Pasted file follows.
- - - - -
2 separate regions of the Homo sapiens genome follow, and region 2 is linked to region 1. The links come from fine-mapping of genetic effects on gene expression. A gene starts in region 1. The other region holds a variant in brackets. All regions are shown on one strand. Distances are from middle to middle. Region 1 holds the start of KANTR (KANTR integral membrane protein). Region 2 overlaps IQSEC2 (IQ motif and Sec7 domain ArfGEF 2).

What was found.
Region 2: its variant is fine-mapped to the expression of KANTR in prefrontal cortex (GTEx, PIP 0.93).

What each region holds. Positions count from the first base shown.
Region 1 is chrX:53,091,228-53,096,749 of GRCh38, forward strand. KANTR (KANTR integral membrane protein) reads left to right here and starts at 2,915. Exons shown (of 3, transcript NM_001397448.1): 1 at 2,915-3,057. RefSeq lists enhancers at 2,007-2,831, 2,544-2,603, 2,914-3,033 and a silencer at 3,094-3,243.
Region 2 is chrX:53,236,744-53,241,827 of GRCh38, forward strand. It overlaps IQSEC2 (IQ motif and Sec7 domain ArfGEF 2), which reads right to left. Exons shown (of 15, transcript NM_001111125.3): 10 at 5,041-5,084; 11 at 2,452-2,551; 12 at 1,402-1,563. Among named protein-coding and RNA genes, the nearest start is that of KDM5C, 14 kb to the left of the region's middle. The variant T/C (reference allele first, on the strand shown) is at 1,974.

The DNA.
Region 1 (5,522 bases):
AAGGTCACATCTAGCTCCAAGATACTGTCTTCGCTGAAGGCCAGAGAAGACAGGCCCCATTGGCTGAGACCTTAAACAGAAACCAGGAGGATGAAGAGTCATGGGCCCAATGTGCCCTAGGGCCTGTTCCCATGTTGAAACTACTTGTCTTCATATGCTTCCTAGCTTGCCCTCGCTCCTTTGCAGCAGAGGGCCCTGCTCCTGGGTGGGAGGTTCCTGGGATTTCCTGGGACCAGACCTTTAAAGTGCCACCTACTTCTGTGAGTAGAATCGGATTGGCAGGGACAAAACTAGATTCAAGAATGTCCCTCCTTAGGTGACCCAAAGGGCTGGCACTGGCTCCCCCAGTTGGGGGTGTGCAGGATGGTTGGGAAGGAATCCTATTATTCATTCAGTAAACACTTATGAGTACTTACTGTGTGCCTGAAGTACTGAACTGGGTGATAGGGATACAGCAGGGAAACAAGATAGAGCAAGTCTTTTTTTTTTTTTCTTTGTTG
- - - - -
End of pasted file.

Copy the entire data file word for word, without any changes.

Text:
2 separate regions of the Homo sapiens genome follow, and region 2 is linked to region 1. The links come from fine-mapping of genetic effects on gene expression. A gene starts in region 1. The other region holds a variant in brackets. All regions are shown on one strand. Distances are from middle to middle. Region 1 holds the start of KANTR (KANTR integral membrane protein). Region 2 overlaps IQSEC2 (IQ motif and Sec7 domain ArfGEF 2).

What was found.
Region 2: its variant is fine-mapped to the expression of KANTR in prefrontal cortex (GTEx, PIP 0.93).

What each region holds. Positions count from the first base shown.
Region 1 is chrX:53,091,228-53,096,749 of GRCh38, forward strand. KANTR (KANTR integral membrane protein) reads left to right here and starts at 2,915. Exons shown (of 3, transcript NM_001397448.1): 1 at 2,915-3,057. RefSeq lists enhancers at 2,007-2,831, 2,544-2,603, 2,914-3,033 and a silencer at 3,094-3,243.
Region 2 is chrX:53,236,744-53,241,827 of GRCh38, forward strand. It overlaps IQSEC2 (IQ motif and Sec7 domain ArfGEF 2), which reads right to left. Exons shown (of 15, transcript NM_001111125.3): 10 at 5,041-5,084; 11 at 2,452-2,551; 12 at 1,402-1,563. Among named protein-coding and RNA genes, the nearest start is that of KDM5C, 14 kb to the left of the region's middle. The variant T/C (reference allele first, on the strand shown) is at 1,974.

The DNA.
Region 1 (5,522 bases):
AAGGTCACATCTAGCTCCAAGATACTGTCTTCGCTGAAGGCCAGAGAAGACAGGCCCCATTGGCTGAGACCTTAAACAGAAACCAGGAGGATGAAGAGTCATGGGCCCAATGTGCCCTAGGGCCTGTTCCCATGTTGAAACTACTTGTCTTCATATGCTTCCTAGCTTGCCCTCGCTCCTTTGCAGCAGAGGGCCCTGCTCCTGGGTGGGAGGTTCCTGGGATTTCCTGGGACCAGACCTTTAAAGTGCCACCTACTTCTGTGAGTAGAATCGGATTGGCAGGGACAAAACTAGATTCAAGAATGTCCCTCCTTAGGTGACCCAAAGGGCTGGCACTGGCTCCCCCAGTTGGGGGTGTGCAGGATGGTTGGGAAGGAATCCTATTATTCATTCAGTAAACACTTATGAGTACTTACTGTGTGCCTGAAGTACTGAACTGGGTGATAGGGATACAGCAGGGAAACAAGATAGAGCAAGTCTTTTTTTTTTTTTCTTTGTTG